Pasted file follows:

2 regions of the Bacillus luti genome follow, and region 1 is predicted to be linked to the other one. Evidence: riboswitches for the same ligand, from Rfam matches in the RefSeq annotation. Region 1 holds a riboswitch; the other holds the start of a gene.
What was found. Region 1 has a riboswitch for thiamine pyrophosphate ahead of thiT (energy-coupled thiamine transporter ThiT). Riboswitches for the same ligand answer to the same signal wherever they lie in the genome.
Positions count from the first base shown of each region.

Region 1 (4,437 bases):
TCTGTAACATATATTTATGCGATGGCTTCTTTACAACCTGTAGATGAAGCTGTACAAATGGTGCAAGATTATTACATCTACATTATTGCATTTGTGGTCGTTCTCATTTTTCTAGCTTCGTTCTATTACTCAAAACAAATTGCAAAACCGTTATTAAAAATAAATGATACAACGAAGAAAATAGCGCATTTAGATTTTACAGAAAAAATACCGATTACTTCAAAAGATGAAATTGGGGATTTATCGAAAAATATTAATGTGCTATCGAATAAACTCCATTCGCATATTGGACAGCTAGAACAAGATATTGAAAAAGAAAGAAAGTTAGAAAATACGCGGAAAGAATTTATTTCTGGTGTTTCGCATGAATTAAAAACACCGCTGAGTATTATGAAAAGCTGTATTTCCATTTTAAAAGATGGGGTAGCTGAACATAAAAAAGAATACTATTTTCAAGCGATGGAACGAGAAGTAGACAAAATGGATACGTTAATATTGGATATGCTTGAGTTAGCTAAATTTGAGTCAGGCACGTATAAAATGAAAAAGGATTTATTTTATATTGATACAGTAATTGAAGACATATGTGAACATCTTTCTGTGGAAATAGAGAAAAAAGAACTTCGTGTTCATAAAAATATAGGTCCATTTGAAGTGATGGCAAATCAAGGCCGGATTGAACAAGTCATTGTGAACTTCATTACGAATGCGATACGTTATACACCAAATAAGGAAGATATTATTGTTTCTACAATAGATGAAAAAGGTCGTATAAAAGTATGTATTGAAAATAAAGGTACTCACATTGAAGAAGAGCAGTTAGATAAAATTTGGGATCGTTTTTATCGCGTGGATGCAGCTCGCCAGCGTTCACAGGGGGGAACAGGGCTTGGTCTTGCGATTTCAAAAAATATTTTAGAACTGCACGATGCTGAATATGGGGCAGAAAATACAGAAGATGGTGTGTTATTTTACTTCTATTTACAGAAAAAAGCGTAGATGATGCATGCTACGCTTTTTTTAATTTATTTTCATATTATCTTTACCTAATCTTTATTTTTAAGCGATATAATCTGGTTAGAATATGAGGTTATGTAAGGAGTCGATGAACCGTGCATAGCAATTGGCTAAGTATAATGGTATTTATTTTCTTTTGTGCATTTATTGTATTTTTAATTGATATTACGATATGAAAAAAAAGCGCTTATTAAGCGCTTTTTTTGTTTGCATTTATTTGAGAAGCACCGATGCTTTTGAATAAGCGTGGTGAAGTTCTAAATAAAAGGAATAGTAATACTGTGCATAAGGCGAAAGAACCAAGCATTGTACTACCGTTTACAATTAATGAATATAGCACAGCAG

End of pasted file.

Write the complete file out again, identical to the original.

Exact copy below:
2 regions of the Bacillus luti genome follow, and region 1 is predicted to be linked to the other one. Evidence: riboswitches for the same ligand, from Rfam matches in the RefSeq annotation. Region 1 holds a riboswitch; the other holds the start of a gene.
What was found. Region 1 has a riboswitch for thiamine pyrophosphate ahead of thiT (energy-coupled thiamine transporter ThiT). Riboswitches for the same ligand answer to the same signal wherever they lie in the genome.
Positions count from the first base shown of each region.

Region 1 (4,437 bases):
TCTGTAACATATATTTATGCGATGGCTTCTTTACAACCTGTAGATGAAGCTGTACAAATGGTGCAAGATTATTACATCTACATTATTGCATTTGTGGTCGTTCTCATTTTTCTAGCTTCGTTCTATTACTCAAAACAAATTGCAAAACCGTTATTAAAAATAAATGATACAACGAAGAAAATAGCGCATTTAGATTTTACAGAAAAAATACCGATTACTTCAAAAGATGAAATTGGGGATTTATCGAAAAATATTAATGTGCTATCGAATAAACTCCATTCGCATATTGGACAGCTAGAACAAGATATTGAAAAAGAAAGAAAGTTAGAAAATACGCGGAAAGAATTTATTTCTGGTGTTTCGCATGAATTAAAAACACCGCTGAGTATTATGAAAAGCTGTATTTCCATTTTAAAAGATGGGGTAGCTGAACATAAAAAAGAATACTATTTTCAAGCGATGGAACGAGAAGTAGACAAAATGGATACGTTAATATTGGATATGCTTGAGTTAGCTAAATTTGAGTCAGGCACGTATAAAATGAAAAAGGATTTATTTTATATTGATACAGTAATTGAAGACATATGTGAACATCTTTCTGTGGAAATAGAGAAAAAAGAACTTCGTGTTCATAAAAATATAGGTCCATTTGAAGTGATGGCAAATCAAGGCCGGATTGAACAAGTCATTGTGAACTTCATTACGAATGCGATACGTTATACACCAAATAAGGAAGATATTATTGTTTCTACAATAGATGAAAAAGGTCGTATAAAAGTATGTATTGAAAATAAAGGTACTCACATTGAAGAAGAGCAGTTAGATAAAATTTGGGATCGTTTTTATCGCGTGGATGCAGCTCGCCAGCGTTCACAGGGGGGAACAGGGCTTGGTCTTGCGATTTCAAAAAATATTTTAGAACTGCACGATGCTGAATATGGGGCAGAAAATACAGAAGATGGTGTGTTATTTTACTTCTATTTACAGAAAAAAGCGTAGATGATGCATGCTACGCTTTTTTTAATTTATTTTCATATTATCTTTACCTAATCTTTATTTTTAAGCGATATAATCTGGTTAGAATATGAGGTTATGTAAGGAGTCGATGAACCGTGCATAGCAATTGGCTAAGTATAATGGTATTTATTTTCTTTTGTGCATTTATTGTATTTTTAATTGATATTACGATATGAAAAAAAAGCGCTTATTAAGCGCTTTTTTTGTTTGCATTTATTTGAGAAGCACCGATGCTTTTGAATAAGCGTGGTGAAGTTCTAAATAAAAGGAATAGTAATACTGTGCATAAGGCGAAAGAACCAAGCATTGTACTACCGTTTACAATTAATGAATATAGCACAGCAG